I’m not impervious to this feeling, and battle it every time I look at my 6-and-a-half-year-old iMac. It’s only a fraction of a second, but it happens. Every. Single. Time. Sometimes it takes quite a bit of effort to be able to distance yourself from the need to have the best, but I have found it’s entirely possible.

There’s also some measure of personal satisfaction in getting the most out of your beloved, albeit outdated tools. To squeeze the last bit of functionality out of them before eventually replacing them. I know I don’t have the best Mac right now, but that’s OK, because there was this one time, not that long ago, when I did. And I still remember what that felt like. Just as I know that one day, not that far from now, I will feel it again.

Because, let’s not kid ourselves, when my iMac finally kicks the bucket, I’m definitely getting the best Mac I can buy. It’s the circle of life, after all.

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Philae lander is missing →

January 06, 2015 |

Lisa Winter, IFLS:

While Philae initially landed on the target landing site, the harpoons meant to secure it to the surface failed, and it bounced twice before coming to rest (albeit tilted slightly) on the shady edge of a cliff.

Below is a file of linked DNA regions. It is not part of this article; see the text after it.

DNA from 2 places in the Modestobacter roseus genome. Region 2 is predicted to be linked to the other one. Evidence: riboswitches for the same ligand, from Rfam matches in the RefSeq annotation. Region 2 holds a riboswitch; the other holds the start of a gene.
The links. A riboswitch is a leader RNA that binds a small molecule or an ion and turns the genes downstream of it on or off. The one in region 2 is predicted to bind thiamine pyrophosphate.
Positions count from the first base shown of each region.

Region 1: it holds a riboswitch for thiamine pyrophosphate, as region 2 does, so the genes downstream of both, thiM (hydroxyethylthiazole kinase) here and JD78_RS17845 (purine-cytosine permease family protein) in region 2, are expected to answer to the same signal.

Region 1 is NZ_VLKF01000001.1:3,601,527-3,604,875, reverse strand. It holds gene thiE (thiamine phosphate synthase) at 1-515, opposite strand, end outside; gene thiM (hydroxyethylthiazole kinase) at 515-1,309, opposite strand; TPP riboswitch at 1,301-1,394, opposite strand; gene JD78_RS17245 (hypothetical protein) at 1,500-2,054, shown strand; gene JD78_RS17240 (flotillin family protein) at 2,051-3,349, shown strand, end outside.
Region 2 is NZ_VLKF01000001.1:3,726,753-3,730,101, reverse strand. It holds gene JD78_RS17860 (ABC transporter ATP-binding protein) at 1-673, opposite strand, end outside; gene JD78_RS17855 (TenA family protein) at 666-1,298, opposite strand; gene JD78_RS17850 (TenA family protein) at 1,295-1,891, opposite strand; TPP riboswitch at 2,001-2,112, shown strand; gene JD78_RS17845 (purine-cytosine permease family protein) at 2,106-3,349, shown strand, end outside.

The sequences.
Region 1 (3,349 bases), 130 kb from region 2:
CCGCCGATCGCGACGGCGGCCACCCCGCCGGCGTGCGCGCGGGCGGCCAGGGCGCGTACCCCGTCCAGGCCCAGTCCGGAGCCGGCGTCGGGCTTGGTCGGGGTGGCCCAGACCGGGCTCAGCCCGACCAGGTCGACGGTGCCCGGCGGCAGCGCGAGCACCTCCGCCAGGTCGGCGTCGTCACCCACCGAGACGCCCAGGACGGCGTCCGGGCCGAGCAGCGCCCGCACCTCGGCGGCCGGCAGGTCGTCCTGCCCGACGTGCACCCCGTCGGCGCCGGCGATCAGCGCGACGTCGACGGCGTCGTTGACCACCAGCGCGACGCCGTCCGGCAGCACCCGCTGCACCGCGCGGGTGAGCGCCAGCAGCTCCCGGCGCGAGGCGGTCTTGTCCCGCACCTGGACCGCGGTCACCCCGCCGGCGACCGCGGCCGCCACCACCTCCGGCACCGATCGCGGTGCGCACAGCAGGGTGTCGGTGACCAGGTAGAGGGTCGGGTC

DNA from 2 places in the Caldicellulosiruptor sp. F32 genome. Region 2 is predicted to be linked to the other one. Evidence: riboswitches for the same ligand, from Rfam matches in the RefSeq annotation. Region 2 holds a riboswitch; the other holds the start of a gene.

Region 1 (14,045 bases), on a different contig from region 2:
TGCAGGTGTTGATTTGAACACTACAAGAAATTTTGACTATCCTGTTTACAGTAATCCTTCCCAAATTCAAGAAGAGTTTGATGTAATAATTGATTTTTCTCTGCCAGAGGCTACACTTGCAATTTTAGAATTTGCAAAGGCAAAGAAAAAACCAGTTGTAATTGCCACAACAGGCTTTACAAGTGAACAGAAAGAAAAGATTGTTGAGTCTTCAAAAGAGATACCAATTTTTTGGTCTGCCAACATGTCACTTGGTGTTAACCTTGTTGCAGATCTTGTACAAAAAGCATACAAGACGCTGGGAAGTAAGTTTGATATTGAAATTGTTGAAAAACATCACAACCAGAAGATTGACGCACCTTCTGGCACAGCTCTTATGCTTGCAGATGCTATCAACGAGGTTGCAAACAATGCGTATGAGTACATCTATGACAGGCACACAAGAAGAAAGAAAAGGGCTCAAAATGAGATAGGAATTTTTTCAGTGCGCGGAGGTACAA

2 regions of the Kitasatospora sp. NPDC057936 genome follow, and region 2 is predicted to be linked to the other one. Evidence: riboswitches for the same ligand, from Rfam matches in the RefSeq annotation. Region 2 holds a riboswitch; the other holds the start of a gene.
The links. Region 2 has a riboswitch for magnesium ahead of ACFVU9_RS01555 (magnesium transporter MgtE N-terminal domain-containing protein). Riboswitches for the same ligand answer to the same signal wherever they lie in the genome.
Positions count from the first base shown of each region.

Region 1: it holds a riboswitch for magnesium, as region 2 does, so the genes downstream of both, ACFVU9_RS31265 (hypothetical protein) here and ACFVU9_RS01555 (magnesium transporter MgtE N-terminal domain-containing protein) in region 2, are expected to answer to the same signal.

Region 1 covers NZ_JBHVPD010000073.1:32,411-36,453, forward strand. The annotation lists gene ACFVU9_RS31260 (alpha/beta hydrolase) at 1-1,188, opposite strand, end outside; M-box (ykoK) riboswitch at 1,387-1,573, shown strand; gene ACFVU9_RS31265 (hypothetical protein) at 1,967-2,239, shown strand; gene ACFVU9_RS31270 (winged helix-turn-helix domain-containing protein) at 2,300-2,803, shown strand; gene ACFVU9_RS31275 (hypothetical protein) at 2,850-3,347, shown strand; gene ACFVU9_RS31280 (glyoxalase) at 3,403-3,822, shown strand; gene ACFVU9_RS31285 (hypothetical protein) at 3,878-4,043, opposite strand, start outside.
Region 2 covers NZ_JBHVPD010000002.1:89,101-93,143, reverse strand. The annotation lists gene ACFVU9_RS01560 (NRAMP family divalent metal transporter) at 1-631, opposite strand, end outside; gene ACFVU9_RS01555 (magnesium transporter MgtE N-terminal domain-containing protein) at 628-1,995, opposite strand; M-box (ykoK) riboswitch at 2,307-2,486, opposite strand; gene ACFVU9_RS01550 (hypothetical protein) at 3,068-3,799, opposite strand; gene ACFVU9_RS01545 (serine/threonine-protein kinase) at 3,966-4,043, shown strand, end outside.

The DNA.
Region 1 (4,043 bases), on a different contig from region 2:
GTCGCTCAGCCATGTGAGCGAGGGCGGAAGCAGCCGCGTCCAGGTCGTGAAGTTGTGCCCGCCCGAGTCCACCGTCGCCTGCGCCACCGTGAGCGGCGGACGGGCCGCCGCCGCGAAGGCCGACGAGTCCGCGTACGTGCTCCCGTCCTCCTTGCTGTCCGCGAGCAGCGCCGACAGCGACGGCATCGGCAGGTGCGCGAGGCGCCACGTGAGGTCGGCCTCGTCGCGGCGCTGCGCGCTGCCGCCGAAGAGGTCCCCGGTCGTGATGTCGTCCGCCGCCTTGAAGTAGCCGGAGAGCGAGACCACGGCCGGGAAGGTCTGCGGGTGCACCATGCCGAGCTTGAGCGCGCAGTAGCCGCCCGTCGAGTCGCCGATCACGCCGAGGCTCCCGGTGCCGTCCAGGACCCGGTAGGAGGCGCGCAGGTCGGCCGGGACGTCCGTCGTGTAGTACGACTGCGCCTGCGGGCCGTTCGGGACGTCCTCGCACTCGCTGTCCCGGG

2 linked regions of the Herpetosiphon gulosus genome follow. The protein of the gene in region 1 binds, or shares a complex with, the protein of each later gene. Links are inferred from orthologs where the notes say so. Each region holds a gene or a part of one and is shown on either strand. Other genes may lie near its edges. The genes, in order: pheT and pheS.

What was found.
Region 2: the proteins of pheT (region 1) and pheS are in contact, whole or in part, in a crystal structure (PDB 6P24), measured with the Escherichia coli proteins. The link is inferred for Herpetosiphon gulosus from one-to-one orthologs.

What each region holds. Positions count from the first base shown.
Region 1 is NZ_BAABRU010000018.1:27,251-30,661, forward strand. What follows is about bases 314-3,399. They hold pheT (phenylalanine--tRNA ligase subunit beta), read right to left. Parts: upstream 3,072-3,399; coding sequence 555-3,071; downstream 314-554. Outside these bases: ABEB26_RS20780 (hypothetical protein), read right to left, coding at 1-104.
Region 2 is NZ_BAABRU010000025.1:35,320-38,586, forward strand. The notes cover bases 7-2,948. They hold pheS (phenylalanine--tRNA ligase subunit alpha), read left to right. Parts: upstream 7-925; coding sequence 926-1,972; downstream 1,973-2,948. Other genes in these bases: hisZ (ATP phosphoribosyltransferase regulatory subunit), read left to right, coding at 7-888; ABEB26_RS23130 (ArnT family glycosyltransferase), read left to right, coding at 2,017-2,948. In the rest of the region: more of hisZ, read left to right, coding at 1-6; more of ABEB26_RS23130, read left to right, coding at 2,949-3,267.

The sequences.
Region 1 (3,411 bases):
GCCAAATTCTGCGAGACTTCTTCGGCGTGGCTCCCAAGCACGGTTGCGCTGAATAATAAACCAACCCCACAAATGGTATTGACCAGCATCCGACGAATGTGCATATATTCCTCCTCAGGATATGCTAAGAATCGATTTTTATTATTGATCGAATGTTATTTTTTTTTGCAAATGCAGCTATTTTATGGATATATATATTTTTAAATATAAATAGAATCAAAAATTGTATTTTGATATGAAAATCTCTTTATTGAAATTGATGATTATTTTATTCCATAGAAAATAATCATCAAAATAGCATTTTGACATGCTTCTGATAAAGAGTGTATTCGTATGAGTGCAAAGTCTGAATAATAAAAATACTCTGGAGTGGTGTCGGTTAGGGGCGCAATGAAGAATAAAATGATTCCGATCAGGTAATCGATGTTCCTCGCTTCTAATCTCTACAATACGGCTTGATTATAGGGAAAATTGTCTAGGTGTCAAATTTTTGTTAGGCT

This location was problematic, as it meant that Philae would not receive enough sunlight to recharge its solar panels. After about 60 hours of transmitting data about Comet 67P/Churyumov-Gerasimenko, Philae’s battery ran out and the probe went to sleep. There had initially been some optimism that the probe might wake back up as the 67P/C-G gets closer to the sun next summer, but there’s just one problem: nobody knows where the heck it is.

Man, that sucks. I sympathize with the guys at the European Space Agency; I lose my keys all the time and it is not fun.

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The Booq Mamba Slim Courier Bag review on Tools & Toys →

January 06, 2015 |

Great review by Josh Ginter, as ever. Small, slim messenger bags are my preferred way to carry my everyday gear — a 13” MacBook Pro, a notebook and a pen, among other things — and the Mamba Slim Courier seems ideal for the task:

The shoulder strap has a nice shoulder pad that is comfortable for long periods of bag carrying. Again, the shoulder pad is made of the same material as the rest of the bag, so durability isn’t in question. The shoulder pad is folded around the strap and secured by two snap-buttons, so if you become tired of the shoulder pad, it isn’t difficult to remove.

The shoulder strap is arguably the single most important feature of a messenger bag, and one of the most difficult to do well. The ability to slide the shoulder pad along the strap, for example, is absolutely critical to the functionality of the bag. It’s remarkable just how many manufacturers get this wrong. I’m very conscious about this particular feature when browsing for messenger bags, and I’m glad to see they nailed it here.